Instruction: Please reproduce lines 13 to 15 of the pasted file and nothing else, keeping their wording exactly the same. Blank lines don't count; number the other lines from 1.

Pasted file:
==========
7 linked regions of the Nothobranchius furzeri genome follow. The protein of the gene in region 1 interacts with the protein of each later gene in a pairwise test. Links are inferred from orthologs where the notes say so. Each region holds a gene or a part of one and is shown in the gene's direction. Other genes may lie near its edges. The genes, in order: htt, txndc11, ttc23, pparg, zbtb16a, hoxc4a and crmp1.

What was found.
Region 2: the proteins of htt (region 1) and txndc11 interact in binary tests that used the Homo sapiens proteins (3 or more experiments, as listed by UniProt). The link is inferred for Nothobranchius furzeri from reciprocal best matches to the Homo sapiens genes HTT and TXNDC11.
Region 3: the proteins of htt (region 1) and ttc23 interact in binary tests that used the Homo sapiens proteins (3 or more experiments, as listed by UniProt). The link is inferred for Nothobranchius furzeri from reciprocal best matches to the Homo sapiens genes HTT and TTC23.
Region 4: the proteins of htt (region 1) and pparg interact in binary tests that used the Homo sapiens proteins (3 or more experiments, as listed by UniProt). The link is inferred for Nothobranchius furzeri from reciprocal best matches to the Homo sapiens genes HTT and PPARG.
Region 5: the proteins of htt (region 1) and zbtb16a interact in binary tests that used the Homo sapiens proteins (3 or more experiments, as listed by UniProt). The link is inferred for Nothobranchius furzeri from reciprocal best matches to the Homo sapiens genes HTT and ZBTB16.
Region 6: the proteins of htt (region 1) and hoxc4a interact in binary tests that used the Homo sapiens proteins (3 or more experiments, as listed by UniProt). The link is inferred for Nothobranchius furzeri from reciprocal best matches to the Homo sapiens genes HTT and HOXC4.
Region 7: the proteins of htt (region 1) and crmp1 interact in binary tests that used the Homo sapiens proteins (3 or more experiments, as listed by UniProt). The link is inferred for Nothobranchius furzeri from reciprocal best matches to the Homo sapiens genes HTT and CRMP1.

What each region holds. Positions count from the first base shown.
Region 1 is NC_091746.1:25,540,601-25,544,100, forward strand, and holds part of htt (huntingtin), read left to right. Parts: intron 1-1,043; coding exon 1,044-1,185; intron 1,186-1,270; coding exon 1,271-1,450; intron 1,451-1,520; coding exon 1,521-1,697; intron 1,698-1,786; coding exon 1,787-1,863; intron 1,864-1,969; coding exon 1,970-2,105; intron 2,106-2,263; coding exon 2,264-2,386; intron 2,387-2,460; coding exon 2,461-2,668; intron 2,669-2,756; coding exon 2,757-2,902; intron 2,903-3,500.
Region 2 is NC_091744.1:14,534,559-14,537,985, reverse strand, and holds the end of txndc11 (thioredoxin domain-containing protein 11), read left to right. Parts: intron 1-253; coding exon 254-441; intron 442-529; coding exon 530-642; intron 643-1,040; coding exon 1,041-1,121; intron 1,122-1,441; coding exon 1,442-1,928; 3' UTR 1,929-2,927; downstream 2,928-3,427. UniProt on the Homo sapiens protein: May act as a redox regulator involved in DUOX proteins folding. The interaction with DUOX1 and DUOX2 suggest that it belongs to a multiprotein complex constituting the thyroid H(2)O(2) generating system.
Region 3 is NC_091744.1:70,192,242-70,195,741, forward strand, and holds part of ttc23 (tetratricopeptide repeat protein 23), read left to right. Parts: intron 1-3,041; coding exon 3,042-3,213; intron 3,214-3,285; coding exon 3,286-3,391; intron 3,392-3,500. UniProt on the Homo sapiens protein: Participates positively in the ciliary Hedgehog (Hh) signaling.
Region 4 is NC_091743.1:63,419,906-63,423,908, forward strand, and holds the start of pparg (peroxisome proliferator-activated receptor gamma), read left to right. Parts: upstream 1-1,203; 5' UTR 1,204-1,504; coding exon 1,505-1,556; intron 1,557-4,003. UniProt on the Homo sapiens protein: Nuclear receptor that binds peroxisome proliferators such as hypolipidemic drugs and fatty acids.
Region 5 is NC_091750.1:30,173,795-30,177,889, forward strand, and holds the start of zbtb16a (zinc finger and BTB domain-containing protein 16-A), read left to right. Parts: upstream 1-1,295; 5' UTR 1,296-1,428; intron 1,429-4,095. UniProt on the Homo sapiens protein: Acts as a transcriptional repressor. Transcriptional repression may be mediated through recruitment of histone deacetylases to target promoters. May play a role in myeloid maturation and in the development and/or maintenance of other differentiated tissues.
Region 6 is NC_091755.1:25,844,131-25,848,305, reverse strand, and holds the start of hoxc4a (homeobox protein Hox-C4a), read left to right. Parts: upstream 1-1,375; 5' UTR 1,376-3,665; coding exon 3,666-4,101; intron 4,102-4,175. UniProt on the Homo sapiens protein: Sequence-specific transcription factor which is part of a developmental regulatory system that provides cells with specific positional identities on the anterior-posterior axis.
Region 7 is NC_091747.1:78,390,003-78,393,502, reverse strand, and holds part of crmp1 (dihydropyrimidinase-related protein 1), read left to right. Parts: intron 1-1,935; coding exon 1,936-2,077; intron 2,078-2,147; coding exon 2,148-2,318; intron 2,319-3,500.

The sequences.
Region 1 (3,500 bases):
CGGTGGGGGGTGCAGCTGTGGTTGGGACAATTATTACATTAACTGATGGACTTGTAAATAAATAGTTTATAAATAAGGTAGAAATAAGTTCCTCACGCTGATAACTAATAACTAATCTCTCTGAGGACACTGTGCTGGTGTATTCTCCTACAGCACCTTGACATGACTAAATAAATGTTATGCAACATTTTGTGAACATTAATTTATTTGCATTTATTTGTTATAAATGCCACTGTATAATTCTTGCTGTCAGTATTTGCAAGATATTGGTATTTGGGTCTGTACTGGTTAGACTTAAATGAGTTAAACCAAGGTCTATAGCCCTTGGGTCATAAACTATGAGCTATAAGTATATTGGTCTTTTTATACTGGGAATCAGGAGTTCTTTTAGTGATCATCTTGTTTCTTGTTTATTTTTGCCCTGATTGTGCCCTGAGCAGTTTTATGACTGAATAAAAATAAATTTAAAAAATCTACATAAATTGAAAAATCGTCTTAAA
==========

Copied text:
Region 4 is NC_091743.1:63,419,906-63,423,908, forward strand, and holds the start of pparg (peroxisome proliferator-activated receptor gamma), read left to right. Parts: upstream 1-1,203; 5' UTR 1,204-1,504; coding exon 1,505-1,556; intron 1,557-4,003. UniProt on the Homo sapiens protein: Nuclear receptor that binds peroxisome proliferators such as hypolipidemic drugs and fatty acids.
Region 5 is NC_091750.1:30,173,795-30,177,889, forward strand, and holds the start of zbtb16a (zinc finger and BTB domain-containing protein 16-A), read left to right. Parts: upstream 1-1,295; 5' UTR 1,296-1,428; intron 1,429-4,095. UniProt on the Homo sapiens protein: Acts as a transcriptional repressor. Transcriptional repression may be mediated through recruitment of histone deacetylases to target promoters. May play a role in myeloid maturation and in the development and/or maintenance of other differentiated tissues.
Region 6 is NC_091755.1:25,844,131-25,848,305, reverse strand, and holds the start of hoxc4a (homeobox protein Hox-C4a), read left to right. Parts: upstream 1-1,375; 5' UTR 1,376-3,665; coding exon 3,666-4,101; intron 4,102-4,175. UniProt on the Homo sapiens protein: Sequence-specific transcription factor which is part of a developmental regulatory system that provides cells with specific positional identities on the anterior-posterior axis.